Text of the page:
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Aberration

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Oh, I completely disagree. A LEO doesn't have to see a gun to shoot. He has to think his life, or the life of others, is in danger. If a cop shouts, "Let me see your hands! HANDS!!!" with a gun in his hand, and you reach for your waistband, he doesnt have to wait to see what you're going to pull out.

Not based on the legal standard they are supposed to be held to. In practice that is not the case. IMO that is why we see this social tension towards the police.


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truthatallcost

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I really wish there was video of the shooting. There is no reason to believe one person over the other in this case. The dead guy wasn't some criminal. He was working man with a concealed carry license. Obviously someone who cared enough about the law to do things the right way prior to this.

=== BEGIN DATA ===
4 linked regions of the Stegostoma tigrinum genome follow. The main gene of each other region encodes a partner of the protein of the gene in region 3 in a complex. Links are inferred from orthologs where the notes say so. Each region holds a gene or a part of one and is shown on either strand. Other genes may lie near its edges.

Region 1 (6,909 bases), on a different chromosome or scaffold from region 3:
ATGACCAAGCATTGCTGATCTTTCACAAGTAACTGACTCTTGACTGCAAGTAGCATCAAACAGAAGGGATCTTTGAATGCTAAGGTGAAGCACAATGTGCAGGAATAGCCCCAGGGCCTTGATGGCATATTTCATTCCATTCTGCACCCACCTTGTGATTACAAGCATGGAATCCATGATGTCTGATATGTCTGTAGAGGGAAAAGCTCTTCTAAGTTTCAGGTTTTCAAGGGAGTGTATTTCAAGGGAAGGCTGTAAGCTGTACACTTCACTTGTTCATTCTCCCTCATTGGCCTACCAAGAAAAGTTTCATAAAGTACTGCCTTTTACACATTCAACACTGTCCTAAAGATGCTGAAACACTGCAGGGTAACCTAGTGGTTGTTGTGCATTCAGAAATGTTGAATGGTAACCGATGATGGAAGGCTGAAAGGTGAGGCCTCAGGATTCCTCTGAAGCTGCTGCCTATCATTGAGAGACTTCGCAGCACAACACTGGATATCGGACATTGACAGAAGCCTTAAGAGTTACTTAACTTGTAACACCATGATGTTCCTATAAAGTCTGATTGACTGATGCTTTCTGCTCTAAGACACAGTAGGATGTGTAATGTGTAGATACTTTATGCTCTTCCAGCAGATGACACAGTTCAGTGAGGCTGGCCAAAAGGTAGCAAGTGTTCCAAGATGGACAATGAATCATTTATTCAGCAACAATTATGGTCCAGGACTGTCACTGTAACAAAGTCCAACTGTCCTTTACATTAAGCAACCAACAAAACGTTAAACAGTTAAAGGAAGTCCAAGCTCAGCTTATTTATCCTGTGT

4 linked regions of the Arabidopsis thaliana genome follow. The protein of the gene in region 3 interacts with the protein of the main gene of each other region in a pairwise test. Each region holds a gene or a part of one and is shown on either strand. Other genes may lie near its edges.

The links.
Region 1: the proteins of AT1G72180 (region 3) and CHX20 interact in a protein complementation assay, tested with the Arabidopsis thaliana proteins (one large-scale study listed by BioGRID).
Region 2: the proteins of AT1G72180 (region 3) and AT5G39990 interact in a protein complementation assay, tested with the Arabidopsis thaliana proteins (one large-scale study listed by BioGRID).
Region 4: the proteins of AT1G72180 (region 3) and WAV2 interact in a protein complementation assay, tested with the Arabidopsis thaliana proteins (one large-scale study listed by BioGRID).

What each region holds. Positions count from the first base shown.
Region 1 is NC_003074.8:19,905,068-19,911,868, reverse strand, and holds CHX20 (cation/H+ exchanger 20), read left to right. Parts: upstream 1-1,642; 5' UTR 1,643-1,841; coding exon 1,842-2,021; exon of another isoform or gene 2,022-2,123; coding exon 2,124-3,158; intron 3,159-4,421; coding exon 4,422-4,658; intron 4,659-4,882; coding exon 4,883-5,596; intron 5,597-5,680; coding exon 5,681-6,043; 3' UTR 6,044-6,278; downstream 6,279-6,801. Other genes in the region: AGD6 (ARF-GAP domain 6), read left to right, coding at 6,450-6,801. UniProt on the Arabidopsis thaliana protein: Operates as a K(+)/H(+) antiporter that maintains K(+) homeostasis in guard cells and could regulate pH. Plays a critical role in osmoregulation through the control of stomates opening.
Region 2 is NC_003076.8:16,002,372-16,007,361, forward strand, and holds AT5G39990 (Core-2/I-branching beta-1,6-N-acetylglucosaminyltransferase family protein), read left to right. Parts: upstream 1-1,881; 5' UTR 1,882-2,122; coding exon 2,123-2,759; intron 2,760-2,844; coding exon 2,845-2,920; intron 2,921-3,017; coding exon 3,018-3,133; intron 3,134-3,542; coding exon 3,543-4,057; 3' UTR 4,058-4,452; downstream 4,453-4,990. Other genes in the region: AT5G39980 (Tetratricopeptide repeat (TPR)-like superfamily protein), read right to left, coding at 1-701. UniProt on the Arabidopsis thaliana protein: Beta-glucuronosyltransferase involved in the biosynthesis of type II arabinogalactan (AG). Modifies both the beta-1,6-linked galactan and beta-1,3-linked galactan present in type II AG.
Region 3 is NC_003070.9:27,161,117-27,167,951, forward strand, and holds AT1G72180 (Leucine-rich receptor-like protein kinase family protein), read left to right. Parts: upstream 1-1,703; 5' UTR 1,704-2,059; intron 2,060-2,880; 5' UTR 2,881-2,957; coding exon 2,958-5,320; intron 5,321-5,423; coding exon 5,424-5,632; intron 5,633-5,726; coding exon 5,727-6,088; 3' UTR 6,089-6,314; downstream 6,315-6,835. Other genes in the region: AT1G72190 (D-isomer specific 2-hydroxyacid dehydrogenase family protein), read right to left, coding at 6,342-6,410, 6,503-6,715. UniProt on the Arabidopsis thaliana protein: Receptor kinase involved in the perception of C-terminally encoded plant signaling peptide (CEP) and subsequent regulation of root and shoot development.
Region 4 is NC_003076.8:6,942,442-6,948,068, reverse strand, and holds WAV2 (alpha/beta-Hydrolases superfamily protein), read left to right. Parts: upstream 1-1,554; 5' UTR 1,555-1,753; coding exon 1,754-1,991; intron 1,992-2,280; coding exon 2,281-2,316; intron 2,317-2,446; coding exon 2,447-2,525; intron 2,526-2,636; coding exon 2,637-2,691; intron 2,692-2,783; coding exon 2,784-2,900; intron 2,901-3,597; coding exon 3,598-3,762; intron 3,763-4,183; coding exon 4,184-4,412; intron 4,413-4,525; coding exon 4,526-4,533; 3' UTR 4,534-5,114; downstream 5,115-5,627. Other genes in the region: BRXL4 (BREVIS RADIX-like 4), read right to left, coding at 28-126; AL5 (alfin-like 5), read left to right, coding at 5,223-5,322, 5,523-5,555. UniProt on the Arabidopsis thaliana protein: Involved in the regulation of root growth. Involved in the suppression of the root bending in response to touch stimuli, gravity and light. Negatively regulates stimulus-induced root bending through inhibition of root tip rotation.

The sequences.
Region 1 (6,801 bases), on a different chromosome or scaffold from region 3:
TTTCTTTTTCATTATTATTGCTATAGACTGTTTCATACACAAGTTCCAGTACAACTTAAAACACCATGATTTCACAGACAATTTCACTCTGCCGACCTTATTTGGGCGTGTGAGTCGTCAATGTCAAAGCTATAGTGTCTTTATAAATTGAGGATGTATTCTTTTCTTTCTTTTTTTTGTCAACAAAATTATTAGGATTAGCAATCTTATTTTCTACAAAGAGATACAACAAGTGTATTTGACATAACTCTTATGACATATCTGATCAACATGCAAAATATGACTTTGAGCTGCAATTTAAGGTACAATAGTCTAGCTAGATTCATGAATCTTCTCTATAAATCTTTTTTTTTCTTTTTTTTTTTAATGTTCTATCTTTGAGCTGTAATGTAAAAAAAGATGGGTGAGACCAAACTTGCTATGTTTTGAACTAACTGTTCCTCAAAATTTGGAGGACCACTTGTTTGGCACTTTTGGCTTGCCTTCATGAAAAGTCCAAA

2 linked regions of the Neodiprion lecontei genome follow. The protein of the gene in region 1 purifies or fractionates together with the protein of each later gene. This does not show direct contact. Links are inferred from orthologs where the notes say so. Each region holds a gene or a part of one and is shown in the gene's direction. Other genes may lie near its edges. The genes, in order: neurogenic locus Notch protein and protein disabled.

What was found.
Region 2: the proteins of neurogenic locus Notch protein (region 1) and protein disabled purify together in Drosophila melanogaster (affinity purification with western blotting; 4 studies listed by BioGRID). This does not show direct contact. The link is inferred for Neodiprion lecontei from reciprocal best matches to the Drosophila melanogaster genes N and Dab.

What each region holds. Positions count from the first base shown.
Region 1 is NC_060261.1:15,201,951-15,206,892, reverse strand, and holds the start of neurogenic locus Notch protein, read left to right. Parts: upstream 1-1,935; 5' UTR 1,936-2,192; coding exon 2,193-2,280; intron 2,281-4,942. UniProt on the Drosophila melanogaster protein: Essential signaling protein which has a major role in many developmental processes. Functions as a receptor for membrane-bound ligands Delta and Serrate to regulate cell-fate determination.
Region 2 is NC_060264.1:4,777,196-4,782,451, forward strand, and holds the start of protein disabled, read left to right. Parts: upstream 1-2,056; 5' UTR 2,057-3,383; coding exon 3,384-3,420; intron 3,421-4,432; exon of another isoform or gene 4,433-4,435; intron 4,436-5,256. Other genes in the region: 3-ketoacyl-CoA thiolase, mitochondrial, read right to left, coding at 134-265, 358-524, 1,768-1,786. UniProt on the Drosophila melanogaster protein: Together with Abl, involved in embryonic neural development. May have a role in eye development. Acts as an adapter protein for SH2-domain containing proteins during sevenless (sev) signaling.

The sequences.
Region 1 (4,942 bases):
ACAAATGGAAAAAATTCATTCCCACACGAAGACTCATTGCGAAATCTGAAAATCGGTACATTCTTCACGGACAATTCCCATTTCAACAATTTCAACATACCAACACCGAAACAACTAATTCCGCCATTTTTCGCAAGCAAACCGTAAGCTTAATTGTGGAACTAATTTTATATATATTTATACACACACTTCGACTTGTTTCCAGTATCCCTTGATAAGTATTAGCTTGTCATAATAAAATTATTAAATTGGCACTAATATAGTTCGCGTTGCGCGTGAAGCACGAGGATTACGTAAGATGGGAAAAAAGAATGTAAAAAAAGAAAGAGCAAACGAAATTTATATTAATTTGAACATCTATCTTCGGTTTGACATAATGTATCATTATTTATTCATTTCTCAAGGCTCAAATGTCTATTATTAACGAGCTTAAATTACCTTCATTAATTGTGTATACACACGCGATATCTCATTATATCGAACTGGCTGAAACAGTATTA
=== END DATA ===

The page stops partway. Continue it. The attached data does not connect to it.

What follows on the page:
And no cop is going to admit to a bad shoot if there is no video evidence. Hell, even if there IS video evidence. And of course the girlfriend is going to want to make her boyfriend look good. So, frankly, I don't take either the cop or the girlfriend at their word.

Sucky situation.

I think we need to put body cams on every police officer in the country. It's the only way to settle these disputes. If the Minneapolis officer had been wearing one, the Dallas incident may never have happened.
 

Casper

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I really wish there was video of the shooting. There is no reason to believe one person over the other in this case. The dead guy wasn't some criminal. He was working man with a concealed carry license. Obviously someone who cared enough about the law to do things the right way prior to this.